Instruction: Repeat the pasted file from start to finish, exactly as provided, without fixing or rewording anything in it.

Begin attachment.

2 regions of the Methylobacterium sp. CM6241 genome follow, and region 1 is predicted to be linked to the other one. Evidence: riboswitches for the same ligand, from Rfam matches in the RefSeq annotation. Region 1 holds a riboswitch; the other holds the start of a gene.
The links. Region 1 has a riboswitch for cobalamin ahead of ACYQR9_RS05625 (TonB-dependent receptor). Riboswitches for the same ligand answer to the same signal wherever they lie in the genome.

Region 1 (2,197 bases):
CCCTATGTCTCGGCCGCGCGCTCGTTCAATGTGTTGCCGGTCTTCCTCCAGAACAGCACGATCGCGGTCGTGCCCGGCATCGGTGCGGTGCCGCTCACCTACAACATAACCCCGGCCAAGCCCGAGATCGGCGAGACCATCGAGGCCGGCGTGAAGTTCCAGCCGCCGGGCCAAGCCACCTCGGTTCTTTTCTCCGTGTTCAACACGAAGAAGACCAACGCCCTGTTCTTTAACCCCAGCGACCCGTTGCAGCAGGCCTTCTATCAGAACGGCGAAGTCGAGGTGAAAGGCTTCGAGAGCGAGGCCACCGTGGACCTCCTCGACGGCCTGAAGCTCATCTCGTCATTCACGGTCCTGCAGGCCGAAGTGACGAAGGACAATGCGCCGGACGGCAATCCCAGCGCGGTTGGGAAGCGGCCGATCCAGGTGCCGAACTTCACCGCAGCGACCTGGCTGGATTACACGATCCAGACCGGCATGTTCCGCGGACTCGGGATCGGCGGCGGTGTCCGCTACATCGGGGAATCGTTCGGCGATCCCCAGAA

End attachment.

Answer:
2 regions of the Methylobacterium sp. CM6241 genome follow, and region 1 is predicted to be linked to the other one. Evidence: riboswitches for the same ligand, from Rfam matches in the RefSeq annotation. Region 1 holds a riboswitch; the other holds the start of a gene.
The links. Region 1 has a riboswitch for cobalamin ahead of ACYQR9_RS05625 (TonB-dependent receptor). Riboswitches for the same ligand answer to the same signal wherever they lie in the genome.

Region 1 (2,197 bases):
CCCTATGTCTCGGCCGCGCGCTCGTTCAATGTGTTGCCGGTCTTCCTCCAGAACAGCACGATCGCGGTCGTGCCCGGCATCGGTGCGGTGCCGCTCACCTACAACATAACCCCGGCCAAGCCCGAGATCGGCGAGACCATCGAGGCCGGCGTGAAGTTCCAGCCGCCGGGCCAAGCCACCTCGGTTCTTTTCTCCGTGTTCAACACGAAGAAGACCAACGCCCTGTTCTTTAACCCCAGCGACCCGTTGCAGCAGGCCTTCTATCAGAACGGCGAAGTCGAGGTGAAAGGCTTCGAGAGCGAGGCCACCGTGGACCTCCTCGACGGCCTGAAGCTCATCTCGTCATTCACGGTCCTGCAGGCCGAAGTGACGAAGGACAATGCGCCGGACGGCAATCCCAGCGCGGTTGGGAAGCGGCCGATCCAGGTGCCGAACTTCACCGCAGCGACCTGGCTGGATTACACGATCCAGACCGGCATGTTCCGCGGACTCGGGATCGGCGGCGGTGTCCGCTACATCGGGGAATCGTTCGGCGATCCCCAGAA